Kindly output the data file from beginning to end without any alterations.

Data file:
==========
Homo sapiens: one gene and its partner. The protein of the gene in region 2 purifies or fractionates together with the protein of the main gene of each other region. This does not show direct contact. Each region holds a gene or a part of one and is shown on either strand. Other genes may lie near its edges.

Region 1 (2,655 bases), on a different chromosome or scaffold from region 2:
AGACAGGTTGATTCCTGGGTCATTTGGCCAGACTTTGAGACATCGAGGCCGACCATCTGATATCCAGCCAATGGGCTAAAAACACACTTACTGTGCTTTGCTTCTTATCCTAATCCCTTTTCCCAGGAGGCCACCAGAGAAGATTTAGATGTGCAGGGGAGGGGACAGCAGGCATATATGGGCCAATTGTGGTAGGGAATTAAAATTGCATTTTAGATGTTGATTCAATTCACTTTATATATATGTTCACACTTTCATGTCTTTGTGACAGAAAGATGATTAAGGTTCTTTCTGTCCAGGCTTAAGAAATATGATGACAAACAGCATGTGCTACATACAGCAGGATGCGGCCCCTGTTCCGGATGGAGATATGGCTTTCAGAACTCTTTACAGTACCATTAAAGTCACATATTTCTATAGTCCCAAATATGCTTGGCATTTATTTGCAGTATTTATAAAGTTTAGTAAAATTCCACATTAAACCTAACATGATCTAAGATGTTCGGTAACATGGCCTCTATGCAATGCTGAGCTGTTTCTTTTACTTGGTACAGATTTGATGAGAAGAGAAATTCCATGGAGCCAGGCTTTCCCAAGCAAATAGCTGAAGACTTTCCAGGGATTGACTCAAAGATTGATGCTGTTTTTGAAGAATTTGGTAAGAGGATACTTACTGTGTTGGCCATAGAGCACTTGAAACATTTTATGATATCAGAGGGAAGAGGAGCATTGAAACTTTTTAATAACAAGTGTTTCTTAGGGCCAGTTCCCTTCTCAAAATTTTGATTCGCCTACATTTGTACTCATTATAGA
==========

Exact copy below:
Homo sapiens: one gene and its partner. The protein of the gene in region 2 purifies or fractionates together with the protein of the main gene of each other region. This does not show direct contact. Each region holds a gene or a part of one and is shown on either strand. Other genes may lie near its edges.

Region 1 (2,655 bases), on a different chromosome or scaffold from region 2:
AGACAGGTTGATTCCTGGGTCATTTGGCCAGACTTTGAGACATCGAGGCCGACCATCTGATATCCAGCCAATGGGCTAAAAACACACTTACTGTGCTTTGCTTCTTATCCTAATCCCTTTTCCCAGGAGGCCACCAGAGAAGATTTAGATGTGCAGGGGAGGGGACAGCAGGCATATATGGGCCAATTGTGGTAGGGAATTAAAATTGCATTTTAGATGTTGATTCAATTCACTTTATATATATGTTCACACTTTCATGTCTTTGTGACAGAAAGATGATTAAGGTTCTTTCTGTCCAGGCTTAAGAAATATGATGACAAACAGCATGTGCTACATACAGCAGGATGCGGCCCCTGTTCCGGATGGAGATATGGCTTTCAGAACTCTTTACAGTACCATTAAAGTCACATATTTCTATAGTCCCAAATATGCTTGGCATTTATTTGCAGTATTTATAAAGTTTAGTAAAATTCCACATTAAACCTAACATGATCTAAGATGTTCGGTAACATGGCCTCTATGCAATGCTGAGCTGTTTCTTTTACTTGGTACAGATTTGATGAGAAGAGAAATTCCATGGAGCCAGGCTTTCCCAAGCAAATAGCTGAAGACTTTCCAGGGATTGACTCAAAGATTGATGCTGTTTTTGAAGAATTTGGTAAGAGGATACTTACTGTGTTGGCCATAGAGCACTTGAAACATTTTATGATATCAGAGGGAAGAGGAGCATTGAAACTTTTTAATAACAAGTGTTTCTTAGGGCCAGTTCCCTTCTCAAAATTTTGATTCGCCTACATTTGTACTCATTATAGA